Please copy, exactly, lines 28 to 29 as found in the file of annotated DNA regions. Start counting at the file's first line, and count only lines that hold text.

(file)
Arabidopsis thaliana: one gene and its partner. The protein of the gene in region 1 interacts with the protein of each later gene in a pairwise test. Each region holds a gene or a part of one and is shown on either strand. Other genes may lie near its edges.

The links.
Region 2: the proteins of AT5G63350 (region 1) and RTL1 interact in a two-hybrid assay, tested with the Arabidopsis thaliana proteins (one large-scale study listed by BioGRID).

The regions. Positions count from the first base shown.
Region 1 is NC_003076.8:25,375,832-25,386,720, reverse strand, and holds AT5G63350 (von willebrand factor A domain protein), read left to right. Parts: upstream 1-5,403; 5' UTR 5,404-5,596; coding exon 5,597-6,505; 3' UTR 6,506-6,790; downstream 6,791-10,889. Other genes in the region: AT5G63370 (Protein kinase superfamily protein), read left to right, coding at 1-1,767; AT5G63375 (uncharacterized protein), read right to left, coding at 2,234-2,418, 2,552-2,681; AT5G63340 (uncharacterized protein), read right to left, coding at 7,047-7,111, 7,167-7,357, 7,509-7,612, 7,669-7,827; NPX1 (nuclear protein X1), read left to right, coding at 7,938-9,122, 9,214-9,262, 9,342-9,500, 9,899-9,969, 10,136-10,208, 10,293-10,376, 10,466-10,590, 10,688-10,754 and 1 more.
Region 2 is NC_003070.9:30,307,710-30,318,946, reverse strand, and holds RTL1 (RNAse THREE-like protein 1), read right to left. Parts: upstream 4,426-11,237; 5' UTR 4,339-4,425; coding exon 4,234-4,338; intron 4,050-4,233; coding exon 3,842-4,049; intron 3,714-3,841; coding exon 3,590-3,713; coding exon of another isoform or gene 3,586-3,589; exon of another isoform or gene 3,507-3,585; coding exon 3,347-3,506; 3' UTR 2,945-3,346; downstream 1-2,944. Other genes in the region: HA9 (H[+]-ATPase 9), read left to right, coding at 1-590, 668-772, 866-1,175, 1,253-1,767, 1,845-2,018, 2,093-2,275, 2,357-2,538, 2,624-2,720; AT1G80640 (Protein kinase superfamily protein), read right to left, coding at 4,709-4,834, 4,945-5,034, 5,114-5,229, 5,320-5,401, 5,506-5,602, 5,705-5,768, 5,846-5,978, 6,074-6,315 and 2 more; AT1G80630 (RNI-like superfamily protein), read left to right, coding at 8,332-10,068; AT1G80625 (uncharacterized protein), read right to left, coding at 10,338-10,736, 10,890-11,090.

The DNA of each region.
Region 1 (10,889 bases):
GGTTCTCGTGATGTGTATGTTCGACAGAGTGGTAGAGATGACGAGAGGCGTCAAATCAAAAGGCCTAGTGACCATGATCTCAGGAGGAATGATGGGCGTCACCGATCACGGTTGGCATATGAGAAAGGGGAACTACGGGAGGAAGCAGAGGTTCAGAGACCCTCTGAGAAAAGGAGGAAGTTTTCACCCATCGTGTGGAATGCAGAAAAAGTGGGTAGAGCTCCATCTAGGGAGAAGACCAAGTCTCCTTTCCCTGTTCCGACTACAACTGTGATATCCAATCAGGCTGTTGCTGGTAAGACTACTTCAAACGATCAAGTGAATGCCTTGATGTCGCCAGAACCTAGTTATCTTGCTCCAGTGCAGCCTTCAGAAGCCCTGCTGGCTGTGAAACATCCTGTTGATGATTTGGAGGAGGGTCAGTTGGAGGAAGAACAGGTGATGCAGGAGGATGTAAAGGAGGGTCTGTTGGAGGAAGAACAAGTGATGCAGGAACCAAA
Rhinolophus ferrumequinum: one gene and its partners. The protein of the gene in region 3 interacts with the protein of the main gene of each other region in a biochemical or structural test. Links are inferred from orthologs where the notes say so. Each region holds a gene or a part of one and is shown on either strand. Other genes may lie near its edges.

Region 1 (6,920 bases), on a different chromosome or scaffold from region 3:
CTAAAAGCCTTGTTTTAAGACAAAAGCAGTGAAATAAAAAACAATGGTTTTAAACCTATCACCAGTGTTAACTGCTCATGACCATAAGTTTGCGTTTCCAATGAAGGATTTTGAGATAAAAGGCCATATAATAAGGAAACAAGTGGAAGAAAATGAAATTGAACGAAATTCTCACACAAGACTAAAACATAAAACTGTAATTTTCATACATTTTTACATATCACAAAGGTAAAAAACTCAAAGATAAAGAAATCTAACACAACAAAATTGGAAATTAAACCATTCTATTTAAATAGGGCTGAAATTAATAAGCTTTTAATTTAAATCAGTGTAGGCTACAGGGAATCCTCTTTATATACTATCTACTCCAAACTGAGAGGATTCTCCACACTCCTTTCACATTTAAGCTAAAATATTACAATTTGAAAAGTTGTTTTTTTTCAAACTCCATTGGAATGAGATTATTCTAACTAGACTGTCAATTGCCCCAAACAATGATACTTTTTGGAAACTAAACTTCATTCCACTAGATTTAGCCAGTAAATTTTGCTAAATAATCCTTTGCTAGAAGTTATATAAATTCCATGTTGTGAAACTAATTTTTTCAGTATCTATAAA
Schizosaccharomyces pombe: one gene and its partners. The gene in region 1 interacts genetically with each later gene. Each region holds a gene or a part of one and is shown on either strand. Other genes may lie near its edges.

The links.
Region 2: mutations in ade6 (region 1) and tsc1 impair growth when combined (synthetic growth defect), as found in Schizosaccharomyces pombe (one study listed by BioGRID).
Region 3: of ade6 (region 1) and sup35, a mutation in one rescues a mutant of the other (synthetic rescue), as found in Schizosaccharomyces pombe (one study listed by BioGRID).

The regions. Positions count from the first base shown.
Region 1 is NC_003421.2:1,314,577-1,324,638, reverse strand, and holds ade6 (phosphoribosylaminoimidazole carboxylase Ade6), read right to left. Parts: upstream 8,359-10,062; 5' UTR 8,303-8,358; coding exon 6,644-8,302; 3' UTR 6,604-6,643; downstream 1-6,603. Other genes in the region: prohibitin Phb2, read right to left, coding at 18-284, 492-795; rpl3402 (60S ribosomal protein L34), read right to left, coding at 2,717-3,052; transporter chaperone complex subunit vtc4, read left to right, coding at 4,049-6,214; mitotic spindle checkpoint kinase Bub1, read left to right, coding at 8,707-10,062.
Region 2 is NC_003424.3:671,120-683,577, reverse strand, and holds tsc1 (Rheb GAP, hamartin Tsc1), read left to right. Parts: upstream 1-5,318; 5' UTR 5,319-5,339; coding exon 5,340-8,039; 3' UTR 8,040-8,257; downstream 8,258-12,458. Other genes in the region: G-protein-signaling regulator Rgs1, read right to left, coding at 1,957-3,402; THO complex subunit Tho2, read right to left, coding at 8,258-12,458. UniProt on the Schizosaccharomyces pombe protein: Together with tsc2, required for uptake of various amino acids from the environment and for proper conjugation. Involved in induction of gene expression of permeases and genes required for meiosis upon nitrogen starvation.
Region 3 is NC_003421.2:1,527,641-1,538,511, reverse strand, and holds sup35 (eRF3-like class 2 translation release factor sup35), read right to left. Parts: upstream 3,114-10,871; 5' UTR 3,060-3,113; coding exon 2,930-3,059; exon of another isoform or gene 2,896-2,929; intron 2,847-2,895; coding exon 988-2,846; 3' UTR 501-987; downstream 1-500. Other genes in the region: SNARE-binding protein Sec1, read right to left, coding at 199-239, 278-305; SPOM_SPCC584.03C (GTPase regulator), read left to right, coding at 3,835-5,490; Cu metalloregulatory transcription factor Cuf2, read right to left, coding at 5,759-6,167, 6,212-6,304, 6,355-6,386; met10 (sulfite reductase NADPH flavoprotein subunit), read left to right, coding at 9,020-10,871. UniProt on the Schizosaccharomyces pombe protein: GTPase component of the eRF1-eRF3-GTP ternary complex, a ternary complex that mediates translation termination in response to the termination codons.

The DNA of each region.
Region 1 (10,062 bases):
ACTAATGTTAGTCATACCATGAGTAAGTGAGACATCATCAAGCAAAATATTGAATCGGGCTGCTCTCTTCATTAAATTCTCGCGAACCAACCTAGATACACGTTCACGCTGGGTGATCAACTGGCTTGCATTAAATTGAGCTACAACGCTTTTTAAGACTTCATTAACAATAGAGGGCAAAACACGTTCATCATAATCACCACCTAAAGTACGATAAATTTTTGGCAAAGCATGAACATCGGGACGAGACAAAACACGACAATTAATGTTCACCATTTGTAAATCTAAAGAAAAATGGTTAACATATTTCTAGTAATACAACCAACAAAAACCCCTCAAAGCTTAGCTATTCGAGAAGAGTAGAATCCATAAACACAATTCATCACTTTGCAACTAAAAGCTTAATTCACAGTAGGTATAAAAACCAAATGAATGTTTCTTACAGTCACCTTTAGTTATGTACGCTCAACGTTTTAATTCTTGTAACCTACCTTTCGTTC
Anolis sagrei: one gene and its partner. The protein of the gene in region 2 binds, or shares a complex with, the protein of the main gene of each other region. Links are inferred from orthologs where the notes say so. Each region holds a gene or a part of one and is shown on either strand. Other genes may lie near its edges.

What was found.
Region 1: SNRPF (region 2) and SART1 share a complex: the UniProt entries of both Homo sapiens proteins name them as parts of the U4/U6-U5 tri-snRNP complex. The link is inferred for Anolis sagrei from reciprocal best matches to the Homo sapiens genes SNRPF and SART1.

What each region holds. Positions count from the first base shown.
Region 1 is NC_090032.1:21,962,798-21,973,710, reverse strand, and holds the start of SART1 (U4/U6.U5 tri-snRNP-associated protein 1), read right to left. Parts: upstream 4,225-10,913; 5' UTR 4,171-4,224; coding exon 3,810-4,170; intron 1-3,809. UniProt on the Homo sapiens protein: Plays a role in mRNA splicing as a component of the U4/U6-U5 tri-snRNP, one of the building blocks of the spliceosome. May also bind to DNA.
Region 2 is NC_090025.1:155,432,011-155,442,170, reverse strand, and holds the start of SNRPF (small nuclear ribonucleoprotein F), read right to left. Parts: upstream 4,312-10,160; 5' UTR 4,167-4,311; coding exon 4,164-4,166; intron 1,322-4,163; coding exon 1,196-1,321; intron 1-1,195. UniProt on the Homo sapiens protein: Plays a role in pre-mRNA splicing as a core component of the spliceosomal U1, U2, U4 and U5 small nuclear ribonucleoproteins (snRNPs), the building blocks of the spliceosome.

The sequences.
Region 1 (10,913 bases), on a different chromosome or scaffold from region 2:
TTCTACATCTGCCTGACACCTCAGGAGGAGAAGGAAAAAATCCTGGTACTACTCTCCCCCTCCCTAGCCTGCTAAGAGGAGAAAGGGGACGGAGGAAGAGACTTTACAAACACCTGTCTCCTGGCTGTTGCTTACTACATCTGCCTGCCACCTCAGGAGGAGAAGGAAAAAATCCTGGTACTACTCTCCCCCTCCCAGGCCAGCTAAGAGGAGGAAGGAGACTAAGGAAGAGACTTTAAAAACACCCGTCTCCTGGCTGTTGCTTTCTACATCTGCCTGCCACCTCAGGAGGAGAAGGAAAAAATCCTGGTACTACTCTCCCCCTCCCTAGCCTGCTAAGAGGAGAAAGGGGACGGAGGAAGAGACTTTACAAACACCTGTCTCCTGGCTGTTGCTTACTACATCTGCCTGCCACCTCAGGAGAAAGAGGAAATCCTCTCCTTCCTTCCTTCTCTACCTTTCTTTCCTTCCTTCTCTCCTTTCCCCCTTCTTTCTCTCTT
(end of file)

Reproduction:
Region 1 is NC_090032.1:21,962,798-21,973,710, reverse strand, and holds the start of SART1 (U4/U6.U5 tri-snRNP-associated protein 1), read right to left. Parts: upstream 4,225-10,913; 5' UTR 4,171-4,224; coding exon 3,810-4,170; intron 1-3,809. UniProt on the Homo sapiens protein: Plays a role in mRNA splicing as a component of the U4/U6-U5 tri-snRNP, one of the building blocks of the spliceosome. May also bind to DNA.
Region 2 is NC_090025.1:155,432,011-155,442,170, reverse strand, and holds the start of SNRPF (small nuclear ribonucleoprotein F), read right to left. Parts: upstream 4,312-10,160; 5' UTR 4,167-4,311; coding exon 4,164-4,166; intron 1,322-4,163; coding exon 1,196-1,321; intron 1-1,195. UniProt on the Homo sapiens protein: Plays a role in pre-mRNA splicing as a core component of the spliceosomal U1, U2, U4 and U5 small nuclear ribonucleoproteins (snRNPs), the building blocks of the spliceosome.